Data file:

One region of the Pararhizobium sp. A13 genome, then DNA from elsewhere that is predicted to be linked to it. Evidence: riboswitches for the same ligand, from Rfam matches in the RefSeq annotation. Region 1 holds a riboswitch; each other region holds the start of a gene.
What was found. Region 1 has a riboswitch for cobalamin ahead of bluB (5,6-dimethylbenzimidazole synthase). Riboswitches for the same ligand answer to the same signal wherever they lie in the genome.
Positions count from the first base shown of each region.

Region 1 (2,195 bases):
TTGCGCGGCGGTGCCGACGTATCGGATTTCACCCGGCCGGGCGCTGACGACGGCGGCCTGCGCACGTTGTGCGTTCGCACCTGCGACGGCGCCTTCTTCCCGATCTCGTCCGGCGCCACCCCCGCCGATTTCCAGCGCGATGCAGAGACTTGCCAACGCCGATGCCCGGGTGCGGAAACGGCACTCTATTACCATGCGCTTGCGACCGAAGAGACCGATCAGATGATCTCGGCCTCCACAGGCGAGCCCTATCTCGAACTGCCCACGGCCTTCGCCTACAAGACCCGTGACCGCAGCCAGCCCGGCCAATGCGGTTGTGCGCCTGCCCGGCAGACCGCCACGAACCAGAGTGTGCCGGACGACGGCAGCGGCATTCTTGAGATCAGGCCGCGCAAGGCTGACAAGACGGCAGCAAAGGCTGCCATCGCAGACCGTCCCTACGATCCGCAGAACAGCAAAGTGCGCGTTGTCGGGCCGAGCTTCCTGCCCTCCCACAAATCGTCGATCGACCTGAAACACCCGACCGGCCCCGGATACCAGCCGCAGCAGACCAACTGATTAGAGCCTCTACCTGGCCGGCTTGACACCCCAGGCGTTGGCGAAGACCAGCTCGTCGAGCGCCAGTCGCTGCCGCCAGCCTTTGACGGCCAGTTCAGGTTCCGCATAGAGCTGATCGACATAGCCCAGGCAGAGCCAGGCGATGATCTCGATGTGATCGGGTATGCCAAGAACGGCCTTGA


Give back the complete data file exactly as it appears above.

One region of the Pararhizobium sp. A13 genome, then DNA from elsewhere that is predicted to be linked to it. Evidence: riboswitches for the same ligand, from Rfam matches in the RefSeq annotation. Region 1 holds a riboswitch; each other region holds the start of a gene.
What was found. Region 1 has a riboswitch for cobalamin ahead of bluB (5,6-dimethylbenzimidazole synthase). Riboswitches for the same ligand answer to the same signal wherever they lie in the genome.
Positions count from the first base shown of each region.

Region 1 (2,195 bases):
TTGCGCGGCGGTGCCGACGTATCGGATTTCACCCGGCCGGGCGCTGACGACGGCGGCCTGCGCACGTTGTGCGTTCGCACCTGCGACGGCGCCTTCTTCCCGATCTCGTCCGGCGCCACCCCCGCCGATTTCCAGCGCGATGCAGAGACTTGCCAACGCCGATGCCCGGGTGCGGAAACGGCACTCTATTACCATGCGCTTGCGACCGAAGAGACCGATCAGATGATCTCGGCCTCCACAGGCGAGCCCTATCTCGAACTGCCCACGGCCTTCGCCTACAAGACCCGTGACCGCAGCCAGCCCGGCCAATGCGGTTGTGCGCCTGCCCGGCAGACCGCCACGAACCAGAGTGTGCCGGACGACGGCAGCGGCATTCTTGAGATCAGGCCGCGCAAGGCTGACAAGACGGCAGCAAAGGCTGCCATCGCAGACCGTCCCTACGATCCGCAGAACAGCAAAGTGCGCGTTGTCGGGCCGAGCTTCCTGCCCTCCCACAAATCGTCGATCGACCTGAAACACCCGACCGGCCCCGGATACCAGCCGCAGCAGACCAACTGATTAGAGCCTCTACCTGGCCGGCTTGACACCCCAGGCGTTGGCGAAGACCAGCTCGTCGAGCGCCAGTCGCTGCCGCCAGCCTTTGACGGCCAGTTCAGGTTCCGCATAGAGCTGATCGACATAGCCCAGGCAGAGCCAGGCGATGATCTCGATGTGATCGGGTATGCCAAGAACGGCCTTGA